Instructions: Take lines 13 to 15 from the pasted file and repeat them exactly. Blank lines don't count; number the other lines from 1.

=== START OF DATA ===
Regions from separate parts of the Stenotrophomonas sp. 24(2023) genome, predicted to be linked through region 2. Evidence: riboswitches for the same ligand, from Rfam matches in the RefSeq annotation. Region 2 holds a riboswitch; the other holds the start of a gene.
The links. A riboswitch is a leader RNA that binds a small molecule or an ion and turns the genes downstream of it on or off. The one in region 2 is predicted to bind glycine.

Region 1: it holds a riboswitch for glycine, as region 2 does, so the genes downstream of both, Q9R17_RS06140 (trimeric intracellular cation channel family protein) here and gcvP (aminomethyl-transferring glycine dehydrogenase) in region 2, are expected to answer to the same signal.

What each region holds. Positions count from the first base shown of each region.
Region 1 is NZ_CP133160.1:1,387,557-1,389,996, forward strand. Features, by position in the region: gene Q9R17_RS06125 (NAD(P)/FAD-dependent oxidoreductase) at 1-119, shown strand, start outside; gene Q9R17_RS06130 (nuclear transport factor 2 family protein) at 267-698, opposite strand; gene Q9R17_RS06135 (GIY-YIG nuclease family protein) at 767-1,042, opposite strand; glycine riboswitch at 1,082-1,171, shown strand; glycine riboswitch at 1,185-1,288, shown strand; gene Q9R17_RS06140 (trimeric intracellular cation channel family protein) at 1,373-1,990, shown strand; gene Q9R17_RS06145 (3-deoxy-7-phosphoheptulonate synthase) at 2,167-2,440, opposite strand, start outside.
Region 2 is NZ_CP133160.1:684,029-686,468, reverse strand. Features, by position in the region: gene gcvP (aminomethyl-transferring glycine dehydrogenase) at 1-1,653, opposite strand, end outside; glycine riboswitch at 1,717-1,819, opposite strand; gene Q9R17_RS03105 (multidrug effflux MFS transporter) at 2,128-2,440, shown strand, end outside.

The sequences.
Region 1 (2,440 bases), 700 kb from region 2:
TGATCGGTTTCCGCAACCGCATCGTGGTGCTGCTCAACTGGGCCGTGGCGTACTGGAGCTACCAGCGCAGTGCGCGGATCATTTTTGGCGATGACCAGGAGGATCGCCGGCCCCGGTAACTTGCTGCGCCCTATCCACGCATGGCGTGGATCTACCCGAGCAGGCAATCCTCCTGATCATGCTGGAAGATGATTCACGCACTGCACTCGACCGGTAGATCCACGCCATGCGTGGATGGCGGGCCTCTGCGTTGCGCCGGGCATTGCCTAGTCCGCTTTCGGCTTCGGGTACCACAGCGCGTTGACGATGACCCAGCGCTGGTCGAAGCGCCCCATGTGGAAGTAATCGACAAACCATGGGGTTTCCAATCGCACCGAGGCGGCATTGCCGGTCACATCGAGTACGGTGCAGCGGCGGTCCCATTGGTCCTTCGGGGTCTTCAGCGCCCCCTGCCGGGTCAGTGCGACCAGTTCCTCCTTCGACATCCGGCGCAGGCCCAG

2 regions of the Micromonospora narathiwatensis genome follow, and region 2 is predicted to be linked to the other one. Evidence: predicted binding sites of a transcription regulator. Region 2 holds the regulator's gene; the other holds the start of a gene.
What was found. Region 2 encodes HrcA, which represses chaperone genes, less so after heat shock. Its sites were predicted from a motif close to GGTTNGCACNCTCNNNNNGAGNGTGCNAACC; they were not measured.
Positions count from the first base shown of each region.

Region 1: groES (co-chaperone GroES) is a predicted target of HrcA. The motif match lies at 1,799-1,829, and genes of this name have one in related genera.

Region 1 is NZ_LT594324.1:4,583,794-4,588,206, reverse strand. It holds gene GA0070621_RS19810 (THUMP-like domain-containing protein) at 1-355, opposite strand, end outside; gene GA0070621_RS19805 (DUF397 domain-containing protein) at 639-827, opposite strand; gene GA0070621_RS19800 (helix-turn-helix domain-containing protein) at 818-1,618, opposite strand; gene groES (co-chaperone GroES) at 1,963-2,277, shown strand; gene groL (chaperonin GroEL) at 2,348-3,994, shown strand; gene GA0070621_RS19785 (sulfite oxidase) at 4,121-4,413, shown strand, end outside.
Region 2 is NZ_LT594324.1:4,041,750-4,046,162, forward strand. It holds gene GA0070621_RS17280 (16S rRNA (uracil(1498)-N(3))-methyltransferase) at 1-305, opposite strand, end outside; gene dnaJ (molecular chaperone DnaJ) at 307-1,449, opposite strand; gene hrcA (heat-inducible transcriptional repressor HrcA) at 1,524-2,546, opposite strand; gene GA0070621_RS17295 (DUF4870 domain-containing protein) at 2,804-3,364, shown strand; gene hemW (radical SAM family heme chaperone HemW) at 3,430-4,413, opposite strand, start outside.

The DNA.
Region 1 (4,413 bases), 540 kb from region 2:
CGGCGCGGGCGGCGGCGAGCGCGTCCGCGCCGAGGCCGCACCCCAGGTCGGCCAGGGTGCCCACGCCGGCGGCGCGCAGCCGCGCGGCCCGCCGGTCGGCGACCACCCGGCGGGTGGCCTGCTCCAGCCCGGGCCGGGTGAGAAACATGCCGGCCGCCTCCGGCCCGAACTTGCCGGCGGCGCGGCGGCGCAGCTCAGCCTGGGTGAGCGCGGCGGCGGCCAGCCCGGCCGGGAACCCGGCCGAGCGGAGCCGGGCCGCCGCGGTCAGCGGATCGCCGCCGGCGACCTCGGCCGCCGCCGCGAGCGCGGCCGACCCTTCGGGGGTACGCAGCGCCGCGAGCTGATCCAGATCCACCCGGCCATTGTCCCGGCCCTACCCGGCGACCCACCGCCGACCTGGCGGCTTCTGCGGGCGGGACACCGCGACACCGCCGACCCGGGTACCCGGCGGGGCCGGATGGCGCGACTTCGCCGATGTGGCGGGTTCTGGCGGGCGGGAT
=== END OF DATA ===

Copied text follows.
Region 1: groES (co-chaperone GroES) is a predicted target of HrcA. The motif match lies at 1,799-1,829, and genes of this name have one in related genera.

Region 1 is NZ_LT594324.1:4,583,794-4,588,206, reverse strand. It holds gene GA0070621_RS19810 (THUMP-like domain-containing protein) at 1-355, opposite strand, end outside; gene GA0070621_RS19805 (DUF397 domain-containing protein) at 639-827, opposite strand; gene GA0070621_RS19800 (helix-turn-helix domain-containing protein) at 818-1,618, opposite strand; gene groES (co-chaperone GroES) at 1,963-2,277, shown strand; gene groL (chaperonin GroEL) at 2,348-3,994, shown strand; gene GA0070621_RS19785 (sulfite oxidase) at 4,121-4,413, shown strand, end outside.
Region 2 is NZ_LT594324.1:4,041,750-4,046,162, forward strand. It holds gene GA0070621_RS17280 (16S rRNA (uracil(1498)-N(3))-methyltransferase) at 1-305, opposite strand, end outside; gene dnaJ (molecular chaperone DnaJ) at 307-1,449, opposite strand; gene hrcA (heat-inducible transcriptional repressor HrcA) at 1,524-2,546, opposite strand; gene GA0070621_RS17295 (DUF4870 domain-containing protein) at 2,804-3,364, shown strand; gene hemW (radical SAM family heme chaperone HemW) at 3,430-4,413, opposite strand, start outside.